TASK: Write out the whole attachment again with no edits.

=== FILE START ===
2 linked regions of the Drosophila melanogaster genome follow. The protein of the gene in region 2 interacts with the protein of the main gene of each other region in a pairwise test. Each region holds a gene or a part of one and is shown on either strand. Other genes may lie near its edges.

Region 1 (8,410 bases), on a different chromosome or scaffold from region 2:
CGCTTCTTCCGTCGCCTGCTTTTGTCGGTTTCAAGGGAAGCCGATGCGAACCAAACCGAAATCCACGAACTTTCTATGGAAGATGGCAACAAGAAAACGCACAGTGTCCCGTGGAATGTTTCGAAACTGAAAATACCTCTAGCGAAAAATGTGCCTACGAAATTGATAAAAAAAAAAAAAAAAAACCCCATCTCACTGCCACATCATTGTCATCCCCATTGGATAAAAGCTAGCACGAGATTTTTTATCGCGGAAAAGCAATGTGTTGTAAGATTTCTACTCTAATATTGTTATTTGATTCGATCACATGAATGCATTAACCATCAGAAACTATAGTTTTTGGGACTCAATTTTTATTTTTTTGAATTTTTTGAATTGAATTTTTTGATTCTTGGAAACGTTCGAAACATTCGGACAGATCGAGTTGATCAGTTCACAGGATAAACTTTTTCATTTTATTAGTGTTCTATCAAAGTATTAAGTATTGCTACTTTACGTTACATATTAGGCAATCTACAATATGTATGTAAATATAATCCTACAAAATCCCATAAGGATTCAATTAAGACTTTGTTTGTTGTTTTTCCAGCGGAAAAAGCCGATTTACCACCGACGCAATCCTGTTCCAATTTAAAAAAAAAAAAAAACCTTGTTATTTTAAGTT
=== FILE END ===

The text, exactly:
2 linked regions of the Drosophila melanogaster genome follow. The protein of the gene in region 2 interacts with the protein of the main gene of each other region in a pairwise test. Each region holds a gene or a part of one and is shown on either strand. Other genes may lie near its edges.

Region 1 (8,410 bases), on a different chromosome or scaffold from region 2:
CGCTTCTTCCGTCGCCTGCTTTTGTCGGTTTCAAGGGAAGCCGATGCGAACCAAACCGAAATCCACGAACTTTCTATGGAAGATGGCAACAAGAAAACGCACAGTGTCCCGTGGAATGTTTCGAAACTGAAAATACCTCTAGCGAAAAATGTGCCTACGAAATTGATAAAAAAAAAAAAAAAAAACCCCATCTCACTGCCACATCATTGTCATCCCCATTGGATAAAAGCTAGCACGAGATTTTTTATCGCGGAAAAGCAATGTGTTGTAAGATTTCTACTCTAATATTGTTATTTGATTCGATCACATGAATGCATTAACCATCAGAAACTATAGTTTTTGGGACTCAATTTTTATTTTTTTGAATTTTTTGAATTGAATTTTTTGATTCTTGGAAACGTTCGAAACATTCGGACAGATCGAGTTGATCAGTTCACAGGATAAACTTTTTCATTTTATTAGTGTTCTATCAAAGTATTAAGTATTGCTACTTTACGTTACATATTAGGCAATCTACAATATGTATGTAAATATAATCCTACAAAATCCCATAAGGATTCAATTAAGACTTTGTTTGTTGTTTTTCCAGCGGAAAAAGCCGATTTACCACCGACGCAATCCTGTTCCAATTTAAAAAAAAAAAAAAACCTTGTTATTTTAAGTT